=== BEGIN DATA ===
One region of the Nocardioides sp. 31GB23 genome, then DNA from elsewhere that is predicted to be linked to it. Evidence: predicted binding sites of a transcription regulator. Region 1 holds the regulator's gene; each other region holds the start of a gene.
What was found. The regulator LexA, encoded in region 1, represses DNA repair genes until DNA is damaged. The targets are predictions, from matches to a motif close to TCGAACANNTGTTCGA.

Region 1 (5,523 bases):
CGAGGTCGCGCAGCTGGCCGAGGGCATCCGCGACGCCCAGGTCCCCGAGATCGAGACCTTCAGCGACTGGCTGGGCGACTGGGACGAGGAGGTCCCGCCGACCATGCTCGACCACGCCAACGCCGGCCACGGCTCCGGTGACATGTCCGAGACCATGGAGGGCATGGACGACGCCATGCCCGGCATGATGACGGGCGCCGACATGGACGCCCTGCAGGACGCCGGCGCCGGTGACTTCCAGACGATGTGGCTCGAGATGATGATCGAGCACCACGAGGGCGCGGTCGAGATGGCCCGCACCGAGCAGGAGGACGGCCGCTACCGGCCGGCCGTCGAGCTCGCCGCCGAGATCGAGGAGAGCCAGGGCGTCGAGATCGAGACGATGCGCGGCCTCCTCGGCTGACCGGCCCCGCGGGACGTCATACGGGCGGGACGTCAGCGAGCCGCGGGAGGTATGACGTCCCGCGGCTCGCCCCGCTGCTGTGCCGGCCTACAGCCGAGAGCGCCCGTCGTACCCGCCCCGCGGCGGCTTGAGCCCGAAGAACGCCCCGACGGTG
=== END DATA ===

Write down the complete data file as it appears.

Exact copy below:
One region of the Nocardioides sp. 31GB23 genome, then DNA from elsewhere that is predicted to be linked to it. Evidence: predicted binding sites of a transcription regulator. Region 1 holds the regulator's gene; each other region holds the start of a gene.
What was found. The regulator LexA, encoded in region 1, represses DNA repair genes until DNA is damaged. The targets are predictions, from matches to a motif close to TCGAACANNTGTTCGA.

Region 1 (5,523 bases):
CGAGGTCGCGCAGCTGGCCGAGGGCATCCGCGACGCCCAGGTCCCCGAGATCGAGACCTTCAGCGACTGGCTGGGCGACTGGGACGAGGAGGTCCCGCCGACCATGCTCGACCACGCCAACGCCGGCCACGGCTCCGGTGACATGTCCGAGACCATGGAGGGCATGGACGACGCCATGCCCGGCATGATGACGGGCGCCGACATGGACGCCCTGCAGGACGCCGGCGCCGGTGACTTCCAGACGATGTGGCTCGAGATGATGATCGAGCACCACGAGGGCGCGGTCGAGATGGCCCGCACCGAGCAGGAGGACGGCCGCTACCGGCCGGCCGTCGAGCTCGCCGCCGAGATCGAGGAGAGCCAGGGCGTCGAGATCGAGACGATGCGCGGCCTCCTCGGCTGACCGGCCCCGCGGGACGTCATACGGGCGGGACGTCAGCGAGCCGCGGGAGGTATGACGTCCCGCGGCTCGCCCCGCTGCTGTGCCGGCCTACAGCCGAGAGCGCCCGTCGTACCCGCCCCGCGGCGGCTTGAGCCCGAAGAACGCCCCGACGGTG